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Tana J. v. Commissioner of Social Security

United States District Court, D. Oregon

September 30, 2019

Tana J., [1] Plaintiff,


          Ann Aiken United States District Judge.

         Plaintiff Tana J. seeks judicial review of the final decision of the Commissioner of Social Security ("Commissioner") denying her claim for Disability Insurance Benefits. This Court has jurisdiction under 42 U.S.C. §§ 405(g), 1383(c). For the reasons below, the Commissioner's decision is REVERSED and the case REMANDED for an award of benefits.


         On October 3, 2013, plaintiff applied for Disability Insurance Benefits. Tr. 210.[2] She alleged disability beginning October 1, 2012, due to complications from hysterectomy surgery, chronic pelvic and abdominal pain, urinary and bowel pain, stage III endometriosis, fibromyalgia, anxiety, and depression. Tr. 80-81. After a hearing, the administrative law judge ("ALJ") determined that Plaintiff was not disabled under the Social Security Act. Tr. 37. The Appeals Council denied review, making the ALJ's decision the final decision of the Commissioner. This action followed, STANDARD OF REVIEW

         A reviewing court shall affirm the decision of the Commissioner if it is based on proper legal standards and the findings are supported by substantial evidence in the record. 42 U.S.C. § 405(g); Batson. v. Comm'r Soc. Sec. Admin., 359 F.3d 1190, 1193 (9th Cir. 2004). "Substantial evidence is 'more than a mere scintilla but less than a preponderance; it is such relevant evidence as a reasonable mind might accept as adequate to support a conclusion."' Hill v. Astrue, 698 F.3d 1153, 1159 (9th Cir. 2012) (quoting Sandgathe v. Chater, 108 F.3d 978, 980 (9th Cir. 1997)). To determine whether substantial evidence exists, the district court must review the administrative record as a whole, weighing both the evidence that supports and detracts from the decision of the ALJ. Davis v. Heckler, 868 F.2d 323, 326 (9th Cir. 1989).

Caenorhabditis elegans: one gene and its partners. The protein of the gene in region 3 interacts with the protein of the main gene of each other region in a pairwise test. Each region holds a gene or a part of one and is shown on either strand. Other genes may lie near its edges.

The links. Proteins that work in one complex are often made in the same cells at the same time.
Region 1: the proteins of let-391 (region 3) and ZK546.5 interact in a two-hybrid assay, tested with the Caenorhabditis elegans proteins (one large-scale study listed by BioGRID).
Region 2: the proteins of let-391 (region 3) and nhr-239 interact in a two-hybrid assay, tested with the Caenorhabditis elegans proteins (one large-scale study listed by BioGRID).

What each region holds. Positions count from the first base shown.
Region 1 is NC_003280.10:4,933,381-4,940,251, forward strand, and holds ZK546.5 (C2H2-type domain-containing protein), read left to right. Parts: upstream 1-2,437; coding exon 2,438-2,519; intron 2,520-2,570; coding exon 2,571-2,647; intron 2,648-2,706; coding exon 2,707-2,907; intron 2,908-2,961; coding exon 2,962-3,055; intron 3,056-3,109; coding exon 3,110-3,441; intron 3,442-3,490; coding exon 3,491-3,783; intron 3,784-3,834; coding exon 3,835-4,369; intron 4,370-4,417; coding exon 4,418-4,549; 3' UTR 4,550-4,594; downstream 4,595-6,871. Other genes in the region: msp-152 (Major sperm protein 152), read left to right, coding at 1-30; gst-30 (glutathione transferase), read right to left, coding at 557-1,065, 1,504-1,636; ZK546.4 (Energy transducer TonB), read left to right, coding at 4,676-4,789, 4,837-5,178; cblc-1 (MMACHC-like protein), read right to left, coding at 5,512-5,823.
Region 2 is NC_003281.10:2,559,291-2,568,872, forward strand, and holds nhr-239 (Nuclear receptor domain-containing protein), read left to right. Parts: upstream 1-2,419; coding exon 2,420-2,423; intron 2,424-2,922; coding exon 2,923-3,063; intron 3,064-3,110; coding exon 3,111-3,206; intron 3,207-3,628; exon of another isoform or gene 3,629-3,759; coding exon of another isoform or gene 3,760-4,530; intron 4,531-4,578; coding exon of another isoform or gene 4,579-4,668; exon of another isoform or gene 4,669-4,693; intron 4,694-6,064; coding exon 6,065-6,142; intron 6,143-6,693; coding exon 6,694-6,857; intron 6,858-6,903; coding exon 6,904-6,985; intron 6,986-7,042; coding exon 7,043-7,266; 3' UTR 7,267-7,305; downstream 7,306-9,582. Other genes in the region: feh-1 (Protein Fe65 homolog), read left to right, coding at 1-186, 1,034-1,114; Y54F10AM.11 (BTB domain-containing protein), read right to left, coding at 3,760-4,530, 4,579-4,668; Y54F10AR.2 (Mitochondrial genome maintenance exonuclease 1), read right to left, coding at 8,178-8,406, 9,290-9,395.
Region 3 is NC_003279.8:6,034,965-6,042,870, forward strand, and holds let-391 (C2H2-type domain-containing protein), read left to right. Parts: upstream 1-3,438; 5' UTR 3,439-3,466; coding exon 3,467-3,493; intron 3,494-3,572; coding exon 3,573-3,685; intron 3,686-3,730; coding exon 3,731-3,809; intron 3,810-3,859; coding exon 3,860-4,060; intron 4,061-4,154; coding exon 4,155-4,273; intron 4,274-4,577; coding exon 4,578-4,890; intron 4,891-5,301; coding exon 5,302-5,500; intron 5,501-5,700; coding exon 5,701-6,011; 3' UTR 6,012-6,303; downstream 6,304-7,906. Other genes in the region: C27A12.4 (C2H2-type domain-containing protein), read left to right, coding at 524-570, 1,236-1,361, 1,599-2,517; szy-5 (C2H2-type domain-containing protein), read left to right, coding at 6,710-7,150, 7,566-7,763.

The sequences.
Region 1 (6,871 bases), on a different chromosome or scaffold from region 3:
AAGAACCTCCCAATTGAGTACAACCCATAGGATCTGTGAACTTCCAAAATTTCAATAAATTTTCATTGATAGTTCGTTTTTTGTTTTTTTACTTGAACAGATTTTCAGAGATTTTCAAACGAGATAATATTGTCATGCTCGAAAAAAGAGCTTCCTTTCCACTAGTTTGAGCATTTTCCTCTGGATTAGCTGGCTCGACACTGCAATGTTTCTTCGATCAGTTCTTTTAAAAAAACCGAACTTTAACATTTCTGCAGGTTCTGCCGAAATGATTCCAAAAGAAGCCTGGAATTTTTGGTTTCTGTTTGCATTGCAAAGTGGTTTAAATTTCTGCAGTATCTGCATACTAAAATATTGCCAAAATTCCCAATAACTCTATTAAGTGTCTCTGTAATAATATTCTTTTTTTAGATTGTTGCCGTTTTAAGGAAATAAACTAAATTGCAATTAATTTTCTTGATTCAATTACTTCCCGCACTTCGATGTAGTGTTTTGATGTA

The Social Security Administration uses a five-step sequential evaluation to determine whether a claimant is disabled. See 20 C.F.R. §§ 404.1520(a)(4), 416.920(a)(4). The burden of proof fall to the claimant at steps one through four, and with the Commissioner at step five. Id.; Bustamante v. Massanari, 262 F.3d 949, 953-54 (9th Cir. 2001) (citing Tackett v. Apfel, 180 F.3d 1094, 1098 (9th Cir. 1999)). At step five, the Commissioner must show that the claimant can adjust to other work after considering the claimant's residual functional capacity ("RFC"), age, education, and work experience. 20 C.F.R. §§ 404.1520(a)(4)(v), 416.920(a)(4)(v). If the Commissioner fails to meet this burden, then the claimant is disabled. Id. If, however, the Commissioner proves that the claimant can perform other work existing in significant numbers in the national economy, the claimant is not disabled. Id.; see also Bustamante, 262 F.3d at 953-54.

         Here, the ALJ found that plaintiff was not disabled. The ALJ first determined that plaintiff met the insured status requirements of the Social Security Act through December 31, 2018. Tr. 23. At step one, the ALJ found that plaintiff had not performed substantial gainful activity since October 1, 2012, her alleged onset date. Id. At step two, the ALJ found that plaintiff had the following severe impairments: pelvic pain disorder of female genital organs, back pain with radiculopathy, fibromyalgia, depression, anxiety, and post-traumatic stress disorder. Id. At step three, the ALJ found that plaintiffs impairments or combination of impairments did not meet or medically equal the severity of one of the impairments listed in 20 C.F.R, Part 404, Subpart P, Appendix 1. Tr. 24-25.

         Before proceeding the step four, the ALJ determined that plaintiffs RFC allowed her to perform sedentary work with these limitations:

[Plaintiff] can lift 10 pounds occasionally and less than 10 pounds frequently. She can stand and walk for two hours in an eight-hour day, and sit for six hours in an eight-hour day. She can occasionally climb ramps and stairs, but never climb ladders, ropes, or scaffolds. She can occasionally crawl. She must avoid concentrated exposure to vibrations. She can never tolerate exposure to workplace hazards such as exposed moving machinery and unprotected heights. She can perform simple, routine tasks, and can have occasional contact with the general-public."

Tr. 25.

         At step four, the ALJ found that plaintiff could not perform any of her past relevant work. Tr. 30. At step five, the ALJ found that based on plaintiffs age, education, work experience, and RFC, jobs existed in significant numbers in the national economy that plaintiff could sustain substantial gainful employment despite her impairments. Tr. 31. Specifically, the ALJ found that plaintiff could perform the representative occupations of addresser and semiconductor wafer breaker. Id. As a result, the ALJ concluded that plaintiff was not disabled under the Act.

         Plaintiff contends that the ALJ erred by improperly discounting the opinions of plaintiffs treating physician and physical therapist and plaintiffs subjective symptom testimony.

         I. Treating ...

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